The ECB will find it harder to continue to stick to its separation principle: traditional monetary policy for the economic cycle; non-conventional tools for crisis management.
A rate cute is widely expected next week . The discount rate could be reduced, in an effort to disincentivize cash hoarding by banks. As the reluctance to use the SMP remains high, I discuss the odds for another VLTRO. It is likely to be mentioned in next week's press conference, but I do not expect the ECB to take a decision on this yet.
The problem of the SMP is not the size of the balance sheet of the ECB, as it could be expanded the same way as that of the Swiss National Bank. Beyond the lack of conditionality coming from secondary market purchases, the biggest problem is the lack of commitment of the Central Banks. Every investor expects the ECB to give up when yields reach 7%.
The problems with VLTROs are well known: they do not solve the undercapitalization problems of banks, there is no incentive to improve their balance sheet, and they may reinforce the negative feedback loop between sovereign and bank risk through financial repression.
Dedicated to avoiding a huge redemption risk in the wake of the US money market funds withdrawals last year, VLTROs are also part of the tools put in place to avoid a credit crunch. They could now be used to heal the consequences of a bank run.
The outstanding of household deposits in non-core countries is €3770 bn (left chart). A withdrawal of 25% similar to the run observed in Greece would amount to €950 bn. This gives an example of the potential "mutualization risk" that a joint deposit issuance scheme would have.
The second chart shows that there is a clear link between the fall in deposit outstanding and the rise in MRO/VLTRO cash allotted by the ECB - even though there are other sources for the liquidity shortages of non-core banks.
If the European Central Bank is willing to avoid a credit crunch, it should make sure that the ongoing deleveraging process is not reinforced by the decline in deposits. The chart below shows that the credit to deposit ratio has already declined. Of course, the Senior Loan Officer Survey shows that the demand for loan is collapsing and there is nothing that could be done by the ECB. But it may stand ready to act on the supply side.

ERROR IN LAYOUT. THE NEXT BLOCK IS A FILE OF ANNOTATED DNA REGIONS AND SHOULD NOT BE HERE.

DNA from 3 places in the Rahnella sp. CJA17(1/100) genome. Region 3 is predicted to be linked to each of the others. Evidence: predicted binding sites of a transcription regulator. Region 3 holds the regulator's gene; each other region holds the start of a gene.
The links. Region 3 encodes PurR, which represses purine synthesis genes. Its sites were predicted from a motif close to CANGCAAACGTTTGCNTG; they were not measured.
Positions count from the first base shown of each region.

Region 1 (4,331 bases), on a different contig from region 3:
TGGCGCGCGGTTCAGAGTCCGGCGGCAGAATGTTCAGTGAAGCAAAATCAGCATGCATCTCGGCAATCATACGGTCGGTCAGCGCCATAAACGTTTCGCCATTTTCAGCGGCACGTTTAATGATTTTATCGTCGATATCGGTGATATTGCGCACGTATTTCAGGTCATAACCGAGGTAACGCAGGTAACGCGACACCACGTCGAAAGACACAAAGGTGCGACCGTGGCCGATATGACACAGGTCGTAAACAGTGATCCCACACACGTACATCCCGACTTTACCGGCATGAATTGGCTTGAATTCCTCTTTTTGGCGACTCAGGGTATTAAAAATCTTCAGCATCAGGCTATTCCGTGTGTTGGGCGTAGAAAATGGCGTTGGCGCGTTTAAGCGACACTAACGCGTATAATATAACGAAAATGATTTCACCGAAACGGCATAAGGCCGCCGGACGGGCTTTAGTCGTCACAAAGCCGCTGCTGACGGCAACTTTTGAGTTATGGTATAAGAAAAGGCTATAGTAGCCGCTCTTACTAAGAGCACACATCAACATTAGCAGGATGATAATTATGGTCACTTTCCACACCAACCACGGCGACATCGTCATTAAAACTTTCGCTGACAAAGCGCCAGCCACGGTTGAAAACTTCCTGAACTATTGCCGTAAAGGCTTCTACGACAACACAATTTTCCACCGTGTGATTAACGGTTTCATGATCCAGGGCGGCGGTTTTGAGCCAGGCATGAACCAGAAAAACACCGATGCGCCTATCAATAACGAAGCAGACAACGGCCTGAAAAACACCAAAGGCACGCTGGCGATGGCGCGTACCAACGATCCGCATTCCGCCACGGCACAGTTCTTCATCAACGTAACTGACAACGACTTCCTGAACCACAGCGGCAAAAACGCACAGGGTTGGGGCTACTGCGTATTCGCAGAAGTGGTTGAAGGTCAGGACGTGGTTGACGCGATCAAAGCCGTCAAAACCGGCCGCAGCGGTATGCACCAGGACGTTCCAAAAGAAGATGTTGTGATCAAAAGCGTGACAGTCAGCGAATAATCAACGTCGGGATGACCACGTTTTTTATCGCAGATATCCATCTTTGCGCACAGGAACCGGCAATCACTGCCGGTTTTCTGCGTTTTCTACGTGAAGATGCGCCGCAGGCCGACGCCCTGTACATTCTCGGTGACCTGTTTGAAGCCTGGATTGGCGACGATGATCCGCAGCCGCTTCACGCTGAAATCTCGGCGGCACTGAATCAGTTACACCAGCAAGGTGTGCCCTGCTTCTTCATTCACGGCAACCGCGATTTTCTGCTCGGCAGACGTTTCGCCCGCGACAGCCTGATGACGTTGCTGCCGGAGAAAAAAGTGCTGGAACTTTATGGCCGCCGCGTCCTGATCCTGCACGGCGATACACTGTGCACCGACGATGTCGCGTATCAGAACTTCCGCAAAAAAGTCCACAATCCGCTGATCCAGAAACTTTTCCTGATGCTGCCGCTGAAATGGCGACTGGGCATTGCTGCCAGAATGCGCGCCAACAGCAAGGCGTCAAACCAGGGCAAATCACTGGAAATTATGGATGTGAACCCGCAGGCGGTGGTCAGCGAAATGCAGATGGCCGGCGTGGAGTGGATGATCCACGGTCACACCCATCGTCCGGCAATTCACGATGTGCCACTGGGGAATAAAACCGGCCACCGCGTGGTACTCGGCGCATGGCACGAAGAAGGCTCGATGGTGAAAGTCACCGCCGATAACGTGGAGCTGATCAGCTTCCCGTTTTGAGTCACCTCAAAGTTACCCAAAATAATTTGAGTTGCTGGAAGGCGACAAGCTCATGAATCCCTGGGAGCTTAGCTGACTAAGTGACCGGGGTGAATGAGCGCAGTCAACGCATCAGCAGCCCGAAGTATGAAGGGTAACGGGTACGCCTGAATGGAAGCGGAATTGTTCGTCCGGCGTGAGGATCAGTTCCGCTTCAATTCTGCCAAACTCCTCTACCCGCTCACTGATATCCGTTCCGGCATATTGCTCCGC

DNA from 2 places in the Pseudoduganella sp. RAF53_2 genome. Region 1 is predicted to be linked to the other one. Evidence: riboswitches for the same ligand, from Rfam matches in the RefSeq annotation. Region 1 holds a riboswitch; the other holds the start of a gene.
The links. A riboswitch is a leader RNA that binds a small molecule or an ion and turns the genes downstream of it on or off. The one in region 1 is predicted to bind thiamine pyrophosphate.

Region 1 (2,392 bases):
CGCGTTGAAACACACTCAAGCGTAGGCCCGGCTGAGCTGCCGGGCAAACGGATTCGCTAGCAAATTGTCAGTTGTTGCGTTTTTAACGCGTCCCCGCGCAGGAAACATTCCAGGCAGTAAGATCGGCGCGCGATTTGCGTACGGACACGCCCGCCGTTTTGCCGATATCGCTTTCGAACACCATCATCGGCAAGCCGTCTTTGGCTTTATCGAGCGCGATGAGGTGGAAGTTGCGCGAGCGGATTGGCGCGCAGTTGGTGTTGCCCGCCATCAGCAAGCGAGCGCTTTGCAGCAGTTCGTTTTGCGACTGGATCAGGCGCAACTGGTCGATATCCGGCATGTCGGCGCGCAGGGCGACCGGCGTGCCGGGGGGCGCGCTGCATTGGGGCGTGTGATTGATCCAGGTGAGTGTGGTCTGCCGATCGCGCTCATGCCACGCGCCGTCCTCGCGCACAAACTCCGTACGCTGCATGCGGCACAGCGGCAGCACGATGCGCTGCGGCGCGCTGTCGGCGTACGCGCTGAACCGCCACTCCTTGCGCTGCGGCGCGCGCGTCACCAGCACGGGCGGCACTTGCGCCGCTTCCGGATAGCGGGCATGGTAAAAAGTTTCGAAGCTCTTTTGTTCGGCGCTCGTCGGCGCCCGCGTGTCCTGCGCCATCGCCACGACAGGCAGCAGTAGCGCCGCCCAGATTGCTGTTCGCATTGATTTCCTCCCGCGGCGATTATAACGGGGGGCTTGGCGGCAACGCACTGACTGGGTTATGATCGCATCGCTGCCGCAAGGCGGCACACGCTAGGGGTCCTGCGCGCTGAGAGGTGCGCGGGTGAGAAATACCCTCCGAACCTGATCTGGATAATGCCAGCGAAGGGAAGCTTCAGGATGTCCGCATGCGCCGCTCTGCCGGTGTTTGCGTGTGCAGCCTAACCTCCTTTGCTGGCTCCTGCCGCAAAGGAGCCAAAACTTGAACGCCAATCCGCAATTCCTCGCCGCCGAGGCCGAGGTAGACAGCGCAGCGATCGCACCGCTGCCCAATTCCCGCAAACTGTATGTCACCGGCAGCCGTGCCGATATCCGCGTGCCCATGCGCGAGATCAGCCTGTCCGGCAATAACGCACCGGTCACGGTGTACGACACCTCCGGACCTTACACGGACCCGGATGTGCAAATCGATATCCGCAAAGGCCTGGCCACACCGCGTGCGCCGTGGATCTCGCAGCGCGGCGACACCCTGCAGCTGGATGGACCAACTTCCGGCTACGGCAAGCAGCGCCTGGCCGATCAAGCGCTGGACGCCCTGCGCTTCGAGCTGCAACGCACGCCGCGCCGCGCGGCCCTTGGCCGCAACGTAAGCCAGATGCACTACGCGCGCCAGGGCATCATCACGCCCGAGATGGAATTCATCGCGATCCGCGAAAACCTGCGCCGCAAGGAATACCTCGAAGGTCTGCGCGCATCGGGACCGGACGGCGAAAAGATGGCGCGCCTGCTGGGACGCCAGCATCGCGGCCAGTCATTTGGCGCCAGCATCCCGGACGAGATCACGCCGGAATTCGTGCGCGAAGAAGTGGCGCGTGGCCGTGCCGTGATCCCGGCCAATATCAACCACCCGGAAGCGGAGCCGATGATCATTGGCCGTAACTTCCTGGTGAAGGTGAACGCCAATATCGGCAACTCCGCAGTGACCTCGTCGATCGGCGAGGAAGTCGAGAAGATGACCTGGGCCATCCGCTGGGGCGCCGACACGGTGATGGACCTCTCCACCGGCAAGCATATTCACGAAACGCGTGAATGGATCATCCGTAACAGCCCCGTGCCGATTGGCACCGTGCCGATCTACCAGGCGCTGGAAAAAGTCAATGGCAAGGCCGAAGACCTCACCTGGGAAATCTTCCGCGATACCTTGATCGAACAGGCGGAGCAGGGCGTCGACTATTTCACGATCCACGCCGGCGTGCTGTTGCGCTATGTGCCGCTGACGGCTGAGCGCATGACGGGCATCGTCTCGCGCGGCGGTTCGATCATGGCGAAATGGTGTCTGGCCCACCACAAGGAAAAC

The reluctance of the ECB to reuse the SMP (whose outstanding is now €215 bn) could open the door to an expansion of the powers of the ESM. This is clearly unlikely. In addition, even if there were some kind of banking license to act swiftly, any cap in the amount that could be bought would make it useless. It looks like everything has been done in the ESM Treaty of February 2nd for this secondary market purchase option not to be implemented: The ESM "should address contagion" on the basis of "an analysis of the ECB" and conditionality "shall be detailed in a MoU" after a request by a member.
Given the risk of a bank run, which is highlighted by the widening of TARGET 2 imbalances (also a reflection of broad based sudden stop of private capital flows) and the credit crunch risk, a future VLTRO is a real possibility.
Disclosure: I have no positions in any stocks mentioned, and no plans to initiate any positions within the next 72 hours.